and (c) may very well conflict with the body of the article, if we are
drawing on sources written by scholars and professionals. I believe that
the "Wikipedia is not a dictionary" and the "Cite Sources" pages should be
revised to address this.
Other encyclopedias are great ways to begin research, since they give us an
idea of what an article on a topic could cover, and sometimes provides
references we can turn to. I also think it is a useful exercise to compare
our articles to those in other encyclopedias, just to get a sense as to
whether we have missed something important. But I object to using articles
from other encyclopedias as sources for our articles. It seems so patently
absurd to me, it is hard to explain why -- except I know others do this
regularly, so I have to. So okay, it comes down to similar reasons for my
rejecting dictionaries as sources (at least, in areas of scholarly and
professional concern). First, encyclopedia articles are the ultimate
product of abstracting from various sources. This is precisely what our
job should be. To rely on the research of others to me seems to devalue
our own role as researchers. Second, since Wikipedia is an encyclopedia,
it seems terribly derivative to base our articles on the articles of other
encyclopedias. Moreover, Wikipedia is an experiment in a new way of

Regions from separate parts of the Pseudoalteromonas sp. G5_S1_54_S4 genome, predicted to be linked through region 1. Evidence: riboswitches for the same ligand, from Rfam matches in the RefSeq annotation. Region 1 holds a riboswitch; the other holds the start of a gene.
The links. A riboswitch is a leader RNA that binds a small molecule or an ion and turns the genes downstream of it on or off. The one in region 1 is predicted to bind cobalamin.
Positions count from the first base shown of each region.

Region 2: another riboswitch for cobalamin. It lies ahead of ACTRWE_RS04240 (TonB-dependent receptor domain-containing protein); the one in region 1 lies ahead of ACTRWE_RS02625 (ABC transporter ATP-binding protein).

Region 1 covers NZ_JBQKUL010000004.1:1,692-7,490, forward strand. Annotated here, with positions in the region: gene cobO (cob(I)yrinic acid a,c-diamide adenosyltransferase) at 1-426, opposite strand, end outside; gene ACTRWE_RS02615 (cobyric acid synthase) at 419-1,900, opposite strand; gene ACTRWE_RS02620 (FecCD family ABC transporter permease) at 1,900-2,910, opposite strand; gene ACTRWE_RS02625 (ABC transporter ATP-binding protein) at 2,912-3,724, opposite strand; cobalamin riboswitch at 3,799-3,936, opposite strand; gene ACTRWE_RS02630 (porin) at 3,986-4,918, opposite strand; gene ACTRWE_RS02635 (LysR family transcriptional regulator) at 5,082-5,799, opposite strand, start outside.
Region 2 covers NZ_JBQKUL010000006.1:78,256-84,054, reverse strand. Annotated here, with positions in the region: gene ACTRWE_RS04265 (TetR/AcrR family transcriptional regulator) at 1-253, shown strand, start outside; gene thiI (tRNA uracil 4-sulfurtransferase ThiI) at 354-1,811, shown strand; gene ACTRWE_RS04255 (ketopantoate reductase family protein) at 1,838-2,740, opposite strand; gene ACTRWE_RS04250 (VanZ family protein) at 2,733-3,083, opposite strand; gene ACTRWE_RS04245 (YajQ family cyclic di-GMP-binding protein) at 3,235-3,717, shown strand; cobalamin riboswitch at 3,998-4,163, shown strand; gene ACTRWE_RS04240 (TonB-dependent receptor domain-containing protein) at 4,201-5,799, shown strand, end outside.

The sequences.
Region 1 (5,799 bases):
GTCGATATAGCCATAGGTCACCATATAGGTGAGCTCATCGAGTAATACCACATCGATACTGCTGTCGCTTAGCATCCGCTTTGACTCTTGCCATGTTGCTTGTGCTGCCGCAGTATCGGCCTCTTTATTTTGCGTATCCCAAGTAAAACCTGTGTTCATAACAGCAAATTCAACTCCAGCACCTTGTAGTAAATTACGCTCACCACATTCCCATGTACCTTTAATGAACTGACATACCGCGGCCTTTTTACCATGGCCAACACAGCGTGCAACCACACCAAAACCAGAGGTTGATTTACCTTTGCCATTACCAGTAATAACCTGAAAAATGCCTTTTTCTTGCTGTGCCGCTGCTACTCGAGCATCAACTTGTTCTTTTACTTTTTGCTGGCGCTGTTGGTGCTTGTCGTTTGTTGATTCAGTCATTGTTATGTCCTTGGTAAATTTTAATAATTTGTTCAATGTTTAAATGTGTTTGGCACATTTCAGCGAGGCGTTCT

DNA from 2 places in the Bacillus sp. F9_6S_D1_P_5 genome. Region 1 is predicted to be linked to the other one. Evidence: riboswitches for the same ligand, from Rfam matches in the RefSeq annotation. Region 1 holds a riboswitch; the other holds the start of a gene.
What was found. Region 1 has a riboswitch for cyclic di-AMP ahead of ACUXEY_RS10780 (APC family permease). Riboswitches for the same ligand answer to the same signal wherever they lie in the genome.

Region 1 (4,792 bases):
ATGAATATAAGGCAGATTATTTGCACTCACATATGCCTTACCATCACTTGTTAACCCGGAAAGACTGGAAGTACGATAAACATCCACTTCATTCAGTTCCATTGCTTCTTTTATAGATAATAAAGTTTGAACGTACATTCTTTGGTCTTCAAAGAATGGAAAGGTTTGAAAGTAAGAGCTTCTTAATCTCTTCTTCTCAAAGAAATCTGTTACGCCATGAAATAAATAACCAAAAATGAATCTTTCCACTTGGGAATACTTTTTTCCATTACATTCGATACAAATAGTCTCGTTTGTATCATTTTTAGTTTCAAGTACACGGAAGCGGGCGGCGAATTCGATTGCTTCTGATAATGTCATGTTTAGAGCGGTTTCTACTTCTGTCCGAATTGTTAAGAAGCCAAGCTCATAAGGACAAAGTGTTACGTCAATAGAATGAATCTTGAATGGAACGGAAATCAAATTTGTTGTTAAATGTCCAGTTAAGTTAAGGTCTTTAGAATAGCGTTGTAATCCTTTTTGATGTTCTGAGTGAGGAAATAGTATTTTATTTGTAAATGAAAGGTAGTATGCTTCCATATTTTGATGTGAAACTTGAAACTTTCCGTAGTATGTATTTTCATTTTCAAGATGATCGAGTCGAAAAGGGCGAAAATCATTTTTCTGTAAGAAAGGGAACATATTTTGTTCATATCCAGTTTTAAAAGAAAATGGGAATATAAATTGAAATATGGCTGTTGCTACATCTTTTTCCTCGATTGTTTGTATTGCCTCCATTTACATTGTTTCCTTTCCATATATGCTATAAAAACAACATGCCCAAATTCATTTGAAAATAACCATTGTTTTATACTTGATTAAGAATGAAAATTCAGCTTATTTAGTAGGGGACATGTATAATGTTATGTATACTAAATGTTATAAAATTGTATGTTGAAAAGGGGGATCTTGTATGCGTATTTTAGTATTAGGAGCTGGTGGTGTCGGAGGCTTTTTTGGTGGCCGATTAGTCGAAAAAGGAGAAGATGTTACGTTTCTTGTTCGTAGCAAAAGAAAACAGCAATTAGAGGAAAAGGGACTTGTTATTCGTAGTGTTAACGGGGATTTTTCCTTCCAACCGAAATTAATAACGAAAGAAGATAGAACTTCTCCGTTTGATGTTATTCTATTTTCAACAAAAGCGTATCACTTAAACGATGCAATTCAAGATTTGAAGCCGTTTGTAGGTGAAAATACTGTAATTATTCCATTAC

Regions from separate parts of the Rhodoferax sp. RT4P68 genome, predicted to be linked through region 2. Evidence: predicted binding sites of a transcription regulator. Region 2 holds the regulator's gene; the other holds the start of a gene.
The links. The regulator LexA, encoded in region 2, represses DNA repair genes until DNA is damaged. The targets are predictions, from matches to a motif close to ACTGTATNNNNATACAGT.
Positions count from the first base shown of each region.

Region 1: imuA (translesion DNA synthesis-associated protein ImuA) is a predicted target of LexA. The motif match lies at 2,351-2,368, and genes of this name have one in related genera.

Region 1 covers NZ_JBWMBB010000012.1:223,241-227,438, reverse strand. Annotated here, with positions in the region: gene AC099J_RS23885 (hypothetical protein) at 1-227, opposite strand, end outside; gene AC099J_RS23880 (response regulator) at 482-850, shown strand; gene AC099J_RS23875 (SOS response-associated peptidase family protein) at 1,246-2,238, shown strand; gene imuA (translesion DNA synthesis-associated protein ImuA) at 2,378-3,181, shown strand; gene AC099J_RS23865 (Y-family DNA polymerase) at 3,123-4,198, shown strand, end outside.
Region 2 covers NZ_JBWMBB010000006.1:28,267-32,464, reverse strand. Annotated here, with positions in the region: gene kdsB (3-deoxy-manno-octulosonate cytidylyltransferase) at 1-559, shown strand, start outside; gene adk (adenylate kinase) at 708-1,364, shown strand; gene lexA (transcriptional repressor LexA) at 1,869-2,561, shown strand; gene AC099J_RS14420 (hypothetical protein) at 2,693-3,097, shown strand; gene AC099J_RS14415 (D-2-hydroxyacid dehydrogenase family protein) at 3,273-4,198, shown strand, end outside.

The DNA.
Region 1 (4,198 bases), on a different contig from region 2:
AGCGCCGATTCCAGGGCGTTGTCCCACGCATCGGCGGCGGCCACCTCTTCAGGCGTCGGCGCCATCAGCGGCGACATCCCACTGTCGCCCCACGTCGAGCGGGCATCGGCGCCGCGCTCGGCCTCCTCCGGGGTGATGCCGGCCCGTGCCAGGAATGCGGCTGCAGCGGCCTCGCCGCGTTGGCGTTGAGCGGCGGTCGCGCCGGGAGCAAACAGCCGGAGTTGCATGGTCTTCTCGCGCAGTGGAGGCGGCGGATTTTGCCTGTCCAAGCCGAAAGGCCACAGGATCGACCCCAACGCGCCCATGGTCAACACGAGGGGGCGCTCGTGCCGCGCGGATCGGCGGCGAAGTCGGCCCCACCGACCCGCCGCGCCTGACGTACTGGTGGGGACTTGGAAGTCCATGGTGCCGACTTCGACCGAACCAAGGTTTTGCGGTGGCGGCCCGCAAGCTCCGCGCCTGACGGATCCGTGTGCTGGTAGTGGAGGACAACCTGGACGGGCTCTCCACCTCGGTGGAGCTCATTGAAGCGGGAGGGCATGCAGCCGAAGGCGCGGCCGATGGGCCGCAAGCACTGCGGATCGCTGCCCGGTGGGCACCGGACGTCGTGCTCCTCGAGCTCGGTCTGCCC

producing an encyclopedia; to rely on conventional encyclopedias seems to
undermine our own integrity, what defines us as unique and special. I
grant that there may be occasions in which other encyclopedias can (like
the IMDB Ec mentions) be useful resources, but I think these cases should
be the exceptions, not the rule. And I think we need to revise our
policies to make this clear.
Steven L. Rubenstein
Department of Sociology and Anthropology
Athens, Ohio 45701
David Gerard write:
> Ray Saintonge wrote:
> > Chris Jenkinson wrote:
> >> Ray Saintonge wrote:
> >>> Your request is illogical. It asks for something right when it is
> >>> wrong by definition. If I see something as "right" I would not call
> >>> it pseudoscience.
> >> Exactly - so how is it POV to demonstrate in an article why a
> >> pseudoscience is wrong?
> > Because you had to characterize it as pseudoscience in the first place.
> This resembles a circular argument.
> Is there any word or phrase in *common usage* (i.e., we can't coin a
> Wikipedia-only neologism) that covers what is meant by "pseudoscience"?
> - d.
Yes. Problem is that it's "pseudoscience"
karmafist has now re-blocked me, this time indefinitely. He and David Gerard
both base their actions on totally baseless assumptions about my psychology,
motives, and intentions.
As I see it, there are two questions that need to be settled here: